John Sims is BlackBerry's newly-appointed President of Global Enterprise Services, and he's wasting no time in letting customers know why BlackBerry trumps the competition in managing mobile devices in enterprise.
Following up the news that the Pentagon is getting hooked up with 80,000 devices, Sims took to the Inside BlackBerry Business blog and tore into shortcomings of Samsung's KNOX offering, which is trying to make inroads for Samsung into enterprise.
It's a great write up, which you can read in-full below:
Enterprise Mobility Should Not Be Risky Business
Enterprise and governments’ use of mobile technology has changed drastically over the past few years, but at the same time cyber attackers and cyber criminals have become increasingly savvy. A solid security foundation is essential in such an environment and while BlackBerry’s history is rooted in security our competitors can’t say the same.
Most recently, researchers at Israel’s Ben-Gurion University of the Negev announced that they discovered a major vulnerability that allows a hacker to easily intercept data of a Knox-enabled Samsung Galaxy S4 smartphone. Ultimately, Samsung provided a statement that the vulnerability was with Android, but this shows the challenge that Samsung has with continually developing Knox to survive in a hostile environment.
Coupled with previous issues that have come to light regarding their security, this critical vulnerability calls into question – is Knox ready for the enterprise and government customers who cannot risk the security of their mobile data?
With Samsung still battle testing its enterprise platform and fixing security bugs, industries that require the most stringent security needs can trust that there’s nothing more secure than a BlackBerry device managed by a BlackBerry Enterprise Server – period. And that’s why we are the only enterprise mobility management vendor and handset maker that has received the Department of Defense “Authority to Operate” certification.
Blue Hill Research reminds us that Samsung announced Knox at Mobile World Congress in February 2013, and nearly a year later customers are still waiting to go into full production. Frankly, this is because security is hard and it is not possible to condense thousands of person years of learning into 12 short months.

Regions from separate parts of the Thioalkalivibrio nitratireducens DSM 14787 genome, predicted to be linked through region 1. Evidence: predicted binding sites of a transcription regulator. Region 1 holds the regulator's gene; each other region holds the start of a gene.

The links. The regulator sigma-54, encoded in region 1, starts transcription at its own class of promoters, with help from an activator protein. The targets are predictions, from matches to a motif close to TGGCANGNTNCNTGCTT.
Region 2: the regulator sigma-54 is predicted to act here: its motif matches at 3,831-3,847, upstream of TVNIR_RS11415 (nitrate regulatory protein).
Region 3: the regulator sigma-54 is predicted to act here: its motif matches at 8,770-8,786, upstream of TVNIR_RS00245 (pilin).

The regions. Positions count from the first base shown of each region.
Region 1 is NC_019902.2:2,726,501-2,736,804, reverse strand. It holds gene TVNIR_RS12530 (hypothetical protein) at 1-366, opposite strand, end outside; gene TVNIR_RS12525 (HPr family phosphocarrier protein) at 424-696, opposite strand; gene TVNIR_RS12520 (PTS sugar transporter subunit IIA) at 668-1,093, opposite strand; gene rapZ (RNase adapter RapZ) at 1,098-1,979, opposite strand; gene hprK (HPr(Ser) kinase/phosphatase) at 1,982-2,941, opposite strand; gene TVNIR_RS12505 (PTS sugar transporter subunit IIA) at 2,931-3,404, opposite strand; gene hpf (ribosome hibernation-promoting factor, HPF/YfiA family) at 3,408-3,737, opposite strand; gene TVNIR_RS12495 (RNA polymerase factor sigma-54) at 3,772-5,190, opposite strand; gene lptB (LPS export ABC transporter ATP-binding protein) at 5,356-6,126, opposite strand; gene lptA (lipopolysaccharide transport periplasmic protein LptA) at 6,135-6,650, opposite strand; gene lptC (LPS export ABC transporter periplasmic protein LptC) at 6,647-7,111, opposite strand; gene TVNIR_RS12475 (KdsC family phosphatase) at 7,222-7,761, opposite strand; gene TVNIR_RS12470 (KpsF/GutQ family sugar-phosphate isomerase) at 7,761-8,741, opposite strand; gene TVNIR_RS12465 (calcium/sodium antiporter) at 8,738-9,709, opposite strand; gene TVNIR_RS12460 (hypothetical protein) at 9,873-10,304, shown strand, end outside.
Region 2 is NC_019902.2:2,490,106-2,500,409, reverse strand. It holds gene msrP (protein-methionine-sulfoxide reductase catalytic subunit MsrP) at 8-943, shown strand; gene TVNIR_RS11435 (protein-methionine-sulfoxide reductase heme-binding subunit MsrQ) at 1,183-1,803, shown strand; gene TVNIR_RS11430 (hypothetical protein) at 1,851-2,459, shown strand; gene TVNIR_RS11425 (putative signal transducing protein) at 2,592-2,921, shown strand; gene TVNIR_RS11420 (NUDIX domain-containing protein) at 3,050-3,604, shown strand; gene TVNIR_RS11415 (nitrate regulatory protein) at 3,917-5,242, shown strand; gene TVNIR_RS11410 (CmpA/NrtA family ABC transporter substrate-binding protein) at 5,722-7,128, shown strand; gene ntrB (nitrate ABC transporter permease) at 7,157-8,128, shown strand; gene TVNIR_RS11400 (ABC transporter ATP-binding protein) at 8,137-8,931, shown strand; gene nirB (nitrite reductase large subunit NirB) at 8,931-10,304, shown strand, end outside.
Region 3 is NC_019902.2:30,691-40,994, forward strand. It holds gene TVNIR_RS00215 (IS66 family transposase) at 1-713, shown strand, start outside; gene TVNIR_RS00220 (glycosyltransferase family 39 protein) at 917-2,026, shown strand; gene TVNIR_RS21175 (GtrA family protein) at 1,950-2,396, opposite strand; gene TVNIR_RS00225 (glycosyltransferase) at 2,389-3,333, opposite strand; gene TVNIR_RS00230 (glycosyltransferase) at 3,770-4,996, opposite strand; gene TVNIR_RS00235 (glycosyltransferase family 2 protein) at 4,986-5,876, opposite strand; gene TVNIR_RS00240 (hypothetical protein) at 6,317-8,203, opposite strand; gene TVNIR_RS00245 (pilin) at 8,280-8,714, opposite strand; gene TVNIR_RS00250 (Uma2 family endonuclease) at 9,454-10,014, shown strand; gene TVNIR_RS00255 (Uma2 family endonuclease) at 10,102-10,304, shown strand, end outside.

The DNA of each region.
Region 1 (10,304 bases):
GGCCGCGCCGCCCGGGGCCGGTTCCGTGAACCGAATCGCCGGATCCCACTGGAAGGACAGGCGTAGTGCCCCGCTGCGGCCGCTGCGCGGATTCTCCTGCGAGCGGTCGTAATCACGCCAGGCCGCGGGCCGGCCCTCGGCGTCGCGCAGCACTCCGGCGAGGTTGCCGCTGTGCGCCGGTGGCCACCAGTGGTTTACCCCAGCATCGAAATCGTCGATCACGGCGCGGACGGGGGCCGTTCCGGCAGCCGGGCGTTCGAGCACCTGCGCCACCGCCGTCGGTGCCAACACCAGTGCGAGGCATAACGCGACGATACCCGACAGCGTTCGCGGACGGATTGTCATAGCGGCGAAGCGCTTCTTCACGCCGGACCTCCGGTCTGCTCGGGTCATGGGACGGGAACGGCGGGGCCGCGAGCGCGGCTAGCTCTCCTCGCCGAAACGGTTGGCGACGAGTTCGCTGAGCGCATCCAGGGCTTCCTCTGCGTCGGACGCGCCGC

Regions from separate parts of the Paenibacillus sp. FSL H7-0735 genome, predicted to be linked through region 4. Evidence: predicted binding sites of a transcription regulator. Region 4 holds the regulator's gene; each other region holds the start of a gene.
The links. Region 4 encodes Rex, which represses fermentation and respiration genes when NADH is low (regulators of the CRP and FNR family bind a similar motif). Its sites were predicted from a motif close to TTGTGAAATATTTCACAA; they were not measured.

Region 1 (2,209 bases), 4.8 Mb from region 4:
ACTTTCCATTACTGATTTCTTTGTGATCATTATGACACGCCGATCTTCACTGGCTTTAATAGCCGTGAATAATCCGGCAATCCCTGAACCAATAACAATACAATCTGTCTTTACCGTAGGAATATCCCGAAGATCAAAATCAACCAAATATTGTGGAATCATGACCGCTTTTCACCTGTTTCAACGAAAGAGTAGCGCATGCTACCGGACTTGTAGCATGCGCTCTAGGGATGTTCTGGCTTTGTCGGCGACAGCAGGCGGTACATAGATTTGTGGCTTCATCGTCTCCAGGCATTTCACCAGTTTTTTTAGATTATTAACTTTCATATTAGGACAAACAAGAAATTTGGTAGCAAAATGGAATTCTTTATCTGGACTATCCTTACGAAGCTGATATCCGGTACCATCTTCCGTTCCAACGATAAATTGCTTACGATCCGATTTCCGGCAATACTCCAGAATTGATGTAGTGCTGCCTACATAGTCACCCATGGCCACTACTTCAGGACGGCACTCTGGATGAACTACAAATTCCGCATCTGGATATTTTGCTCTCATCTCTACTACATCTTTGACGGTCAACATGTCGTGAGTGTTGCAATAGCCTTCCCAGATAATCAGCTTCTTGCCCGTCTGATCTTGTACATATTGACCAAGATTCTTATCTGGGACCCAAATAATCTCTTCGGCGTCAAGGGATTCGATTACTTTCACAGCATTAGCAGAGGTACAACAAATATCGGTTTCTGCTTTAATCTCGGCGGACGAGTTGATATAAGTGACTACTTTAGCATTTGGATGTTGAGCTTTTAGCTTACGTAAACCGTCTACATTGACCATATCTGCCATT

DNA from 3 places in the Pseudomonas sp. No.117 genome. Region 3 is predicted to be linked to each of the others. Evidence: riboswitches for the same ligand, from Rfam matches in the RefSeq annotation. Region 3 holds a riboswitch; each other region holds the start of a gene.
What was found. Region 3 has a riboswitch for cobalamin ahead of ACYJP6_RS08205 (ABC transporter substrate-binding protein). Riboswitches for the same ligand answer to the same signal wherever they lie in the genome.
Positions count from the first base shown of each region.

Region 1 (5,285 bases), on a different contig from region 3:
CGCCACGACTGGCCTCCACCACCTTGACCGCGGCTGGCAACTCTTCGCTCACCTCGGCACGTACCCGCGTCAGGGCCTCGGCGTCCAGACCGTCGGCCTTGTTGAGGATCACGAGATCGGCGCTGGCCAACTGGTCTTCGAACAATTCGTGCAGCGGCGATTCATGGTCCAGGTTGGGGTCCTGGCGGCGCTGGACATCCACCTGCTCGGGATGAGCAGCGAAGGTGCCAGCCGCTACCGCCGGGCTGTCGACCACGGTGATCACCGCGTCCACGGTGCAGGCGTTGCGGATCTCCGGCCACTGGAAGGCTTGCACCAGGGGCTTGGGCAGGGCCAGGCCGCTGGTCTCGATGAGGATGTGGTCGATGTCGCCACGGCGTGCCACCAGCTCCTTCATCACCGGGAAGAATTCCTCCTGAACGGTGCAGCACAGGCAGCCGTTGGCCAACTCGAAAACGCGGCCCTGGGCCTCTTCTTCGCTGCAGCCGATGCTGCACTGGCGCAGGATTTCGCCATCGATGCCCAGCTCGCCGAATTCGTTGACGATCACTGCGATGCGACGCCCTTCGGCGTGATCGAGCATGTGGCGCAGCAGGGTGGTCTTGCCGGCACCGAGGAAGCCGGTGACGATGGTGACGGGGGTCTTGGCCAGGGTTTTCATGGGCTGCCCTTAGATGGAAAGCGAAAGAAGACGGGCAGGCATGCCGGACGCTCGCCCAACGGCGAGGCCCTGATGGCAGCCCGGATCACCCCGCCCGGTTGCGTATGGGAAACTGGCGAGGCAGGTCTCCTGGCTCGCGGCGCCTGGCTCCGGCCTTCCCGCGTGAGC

Furthermore, Knox only works on select Samsung devices. For those highly “regulated” customers – those that require the strictest security levels – bring your own device (BYOD) is not an option. However, there are a significant number of enterprises where BYOD is the way forward. Knox has no flexibility for the BYOD trend.
As we take a step back and evaluate the mobility management landscape, there are clear reasons why achieving enterprise-ready status is no easy feat. First, analyst research shows that BlackBerry has almost 61 percent of MDM market share in large enterprises. This point highlights that we have the trust of our customers and the experience when it comes to managing large, complex mobile environments.
Second, security is paramount. BlackBerry is unmatched when it comes to security, which is why for more than a decade we have worked closely with governments around the world, including all seven of the G7 countries.
Finally, BlackBerry continues to evolve, but as we do so we will keep the needs of our core customer segments at the center of all plans. Enterprise security, productivity and communications will remain fundamental to all that we do.
These are the reasons why BlackBerry has earned the trust of more than 80,000 enterprise and government customers worldwide – four times more than the “pure play” MDM vendors combined. That means we’re still the industry leader in mobility management. With the recent changes in our leadership team and our strong commitment to our customer base in the regulated industries, we aim to continue to be the leader.